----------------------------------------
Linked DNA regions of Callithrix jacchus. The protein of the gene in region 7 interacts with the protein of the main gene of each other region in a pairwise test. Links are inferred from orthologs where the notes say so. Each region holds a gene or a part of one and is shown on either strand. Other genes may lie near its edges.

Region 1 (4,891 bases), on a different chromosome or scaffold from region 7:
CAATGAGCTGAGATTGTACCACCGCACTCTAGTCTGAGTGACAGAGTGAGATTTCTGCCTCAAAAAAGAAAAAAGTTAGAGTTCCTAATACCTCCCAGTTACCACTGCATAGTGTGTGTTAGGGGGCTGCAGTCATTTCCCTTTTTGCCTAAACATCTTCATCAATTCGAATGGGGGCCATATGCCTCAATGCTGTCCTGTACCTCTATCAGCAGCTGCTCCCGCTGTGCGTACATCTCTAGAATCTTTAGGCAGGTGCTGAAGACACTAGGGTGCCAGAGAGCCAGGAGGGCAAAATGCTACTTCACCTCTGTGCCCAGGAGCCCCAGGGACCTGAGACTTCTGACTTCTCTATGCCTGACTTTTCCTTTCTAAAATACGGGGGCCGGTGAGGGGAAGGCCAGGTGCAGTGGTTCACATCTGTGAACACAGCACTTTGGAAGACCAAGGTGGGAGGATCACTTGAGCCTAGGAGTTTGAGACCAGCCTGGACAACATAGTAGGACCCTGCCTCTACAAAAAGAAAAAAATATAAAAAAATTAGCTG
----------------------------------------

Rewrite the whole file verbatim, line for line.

Linked DNA regions of Callithrix jacchus. The protein of the gene in region 7 interacts with the protein of the main gene of each other region in a pairwise test. Links are inferred from orthologs where the notes say so. Each region holds a gene or a part of one and is shown on either strand. Other genes may lie near its edges.

Region 1 (4,891 bases), on a different chromosome or scaffold from region 7:
CAATGAGCTGAGATTGTACCACCGCACTCTAGTCTGAGTGACAGAGTGAGATTTCTGCCTCAAAAAAGAAAAAAGTTAGAGTTCCTAATACCTCCCAGTTACCACTGCATAGTGTGTGTTAGGGGGCTGCAGTCATTTCCCTTTTTGCCTAAACATCTTCATCAATTCGAATGGGGGCCATATGCCTCAATGCTGTCCTGTACCTCTATCAGCAGCTGCTCCCGCTGTGCGTACATCTCTAGAATCTTTAGGCAGGTGCTGAAGACACTAGGGTGCCAGAGAGCCAGGAGGGCAAAATGCTACTTCACCTCTGTGCCCAGGAGCCCCAGGGACCTGAGACTTCTGACTTCTCTATGCCTGACTTTTCCTTTCTAAAATACGGGGGCCGGTGAGGGGAAGGCCAGGTGCAGTGGTTCACATCTGTGAACACAGCACTTTGGAAGACCAAGGTGGGAGGATCACTTGAGCCTAGGAGTTTGAGACCAGCCTGGACAACATAGTAGGACCCTGCCTCTACAAAAAGAAAAAAATATAAAAAAATTAGCTG